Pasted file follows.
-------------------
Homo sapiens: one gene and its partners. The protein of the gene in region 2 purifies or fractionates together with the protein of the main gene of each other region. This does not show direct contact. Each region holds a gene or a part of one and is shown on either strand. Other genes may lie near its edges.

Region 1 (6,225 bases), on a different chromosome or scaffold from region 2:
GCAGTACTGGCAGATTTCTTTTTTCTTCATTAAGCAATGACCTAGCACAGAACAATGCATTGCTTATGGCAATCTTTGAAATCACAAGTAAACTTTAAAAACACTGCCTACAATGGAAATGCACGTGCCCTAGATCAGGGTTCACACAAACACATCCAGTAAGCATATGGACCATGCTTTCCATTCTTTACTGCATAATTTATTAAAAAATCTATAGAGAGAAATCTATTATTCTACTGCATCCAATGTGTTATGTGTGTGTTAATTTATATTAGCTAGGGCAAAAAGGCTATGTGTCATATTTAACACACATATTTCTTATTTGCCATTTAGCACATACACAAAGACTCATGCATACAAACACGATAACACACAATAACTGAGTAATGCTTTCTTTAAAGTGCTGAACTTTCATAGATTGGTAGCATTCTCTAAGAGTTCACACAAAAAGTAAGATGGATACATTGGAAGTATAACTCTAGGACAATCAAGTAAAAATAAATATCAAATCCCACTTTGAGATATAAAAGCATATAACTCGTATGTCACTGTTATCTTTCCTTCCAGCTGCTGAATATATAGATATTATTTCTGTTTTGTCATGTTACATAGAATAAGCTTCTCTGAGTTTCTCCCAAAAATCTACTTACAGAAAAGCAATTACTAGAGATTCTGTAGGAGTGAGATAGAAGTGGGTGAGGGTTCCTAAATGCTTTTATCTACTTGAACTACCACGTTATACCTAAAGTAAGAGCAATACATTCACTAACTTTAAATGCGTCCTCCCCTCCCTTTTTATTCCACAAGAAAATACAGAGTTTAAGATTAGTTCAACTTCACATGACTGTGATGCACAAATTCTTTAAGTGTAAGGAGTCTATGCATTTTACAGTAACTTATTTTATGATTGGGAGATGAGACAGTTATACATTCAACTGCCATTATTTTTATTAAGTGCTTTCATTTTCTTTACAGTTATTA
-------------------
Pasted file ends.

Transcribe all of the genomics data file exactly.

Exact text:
Homo sapiens: one gene and its partners. The protein of the gene in region 2 purifies or fractionates together with the protein of the main gene of each other region. This does not show direct contact. Each region holds a gene or a part of one and is shown on either strand. Other genes may lie near its edges.

Region 1 (6,225 bases), on a different chromosome or scaffold from region 2:
GCAGTACTGGCAGATTTCTTTTTTCTTCATTAAGCAATGACCTAGCACAGAACAATGCATTGCTTATGGCAATCTTTGAAATCACAAGTAAACTTTAAAAACACTGCCTACAATGGAAATGCACGTGCCCTAGATCAGGGTTCACACAAACACATCCAGTAAGCATATGGACCATGCTTTCCATTCTTTACTGCATAATTTATTAAAAAATCTATAGAGAGAAATCTATTATTCTACTGCATCCAATGTGTTATGTGTGTGTTAATTTATATTAGCTAGGGCAAAAAGGCTATGTGTCATATTTAACACACATATTTCTTATTTGCCATTTAGCACATACACAAAGACTCATGCATACAAACACGATAACACACAATAACTGAGTAATGCTTTCTTTAAAGTGCTGAACTTTCATAGATTGGTAGCATTCTCTAAGAGTTCACACAAAAAGTAAGATGGATACATTGGAAGTATAACTCTAGGACAATCAAGTAAAAATAAATATCAAATCCCACTTTGAGATATAAAAGCATATAACTCGTATGTCACTGTTATCTTTCCTTCCAGCTGCTGAATATATAGATATTATTTCTGTTTTGTCATGTTACATAGAATAAGCTTCTCTGAGTTTCTCCCAAAAATCTACTTACAGAAAAGCAATTACTAGAGATTCTGTAGGAGTGAGATAGAAGTGGGTGAGGGTTCCTAAATGCTTTTATCTACTTGAACTACCACGTTATACCTAAAGTAAGAGCAATACATTCACTAACTTTAAATGCGTCCTCCCCTCCCTTTTTATTCCACAAGAAAATACAGAGTTTAAGATTAGTTCAACTTCACATGACTGTGATGCACAAATTCTTTAAGTGTAAGGAGTCTATGCATTTTACAGTAACTTATTTTATGATTGGGAGATGAGACAGTTATACATTCAACTGCCATTATTTTTATTAAGTGCTTTCATTTTCTTTACAGTTATTA